Blue emerges as a clear favorite in almost any casino advertisement. Its implication of steadiness made it an effective choice for San Manuel’s branding, although its white-collar association with conservatism could have hurt perception, in the long-run, it helped. Blue’s lighter, brighter shades, takes on happier, sparkling and spontaneous overtones. The pure and natural aspect of such blues convey a sense of cleanliness and freshness and drew patrons from every demographic. Bright blue became the obvious choice for the typical entertainment advertising. Evocative of cloudless skies and inviting pools, it gives a tantalizing taste of tranquility and relaxation. In fact, blue is such a flexible and well-liked color that it’s almost impossible to miss-use – with one major exception.
Foods really don’t benefit from any kind of association with blue. Maybe the blue/food combo induces feelings of nausea. We instinctively associate the color with something that’s rotten and unsafe to eat, but whatever the case, it’s not a great choice for marketing any type of casino meal.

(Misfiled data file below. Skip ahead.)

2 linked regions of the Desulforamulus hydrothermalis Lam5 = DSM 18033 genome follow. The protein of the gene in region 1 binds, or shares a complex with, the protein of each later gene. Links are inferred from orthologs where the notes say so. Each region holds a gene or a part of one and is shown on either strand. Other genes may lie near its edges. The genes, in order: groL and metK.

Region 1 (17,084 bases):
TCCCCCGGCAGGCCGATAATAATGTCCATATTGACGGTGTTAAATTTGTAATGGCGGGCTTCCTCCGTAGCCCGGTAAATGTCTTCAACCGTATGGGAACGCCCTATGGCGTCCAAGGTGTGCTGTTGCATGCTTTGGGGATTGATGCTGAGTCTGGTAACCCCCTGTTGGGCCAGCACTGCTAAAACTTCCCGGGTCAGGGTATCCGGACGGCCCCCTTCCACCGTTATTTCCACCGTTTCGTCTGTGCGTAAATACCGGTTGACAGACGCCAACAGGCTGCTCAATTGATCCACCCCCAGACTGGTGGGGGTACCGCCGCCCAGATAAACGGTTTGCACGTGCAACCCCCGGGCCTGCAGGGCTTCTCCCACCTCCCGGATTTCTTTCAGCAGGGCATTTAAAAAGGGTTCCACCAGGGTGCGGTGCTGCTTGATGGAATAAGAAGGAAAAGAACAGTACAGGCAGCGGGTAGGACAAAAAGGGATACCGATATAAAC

If you’re still with me…
I will cover yellow, white, black, orange, purple, and brown in another post.
For now… takeaways to consider: Sometimes the decision is partly intuitive – most people understand (even at a very basic level) that bright colors will convey a different kind of mood than neutral grays or dull and muted colors. The guidelines of traditional color theory come up as a kind of balancing act to ensure that everything works together and that the right kind of colors are used.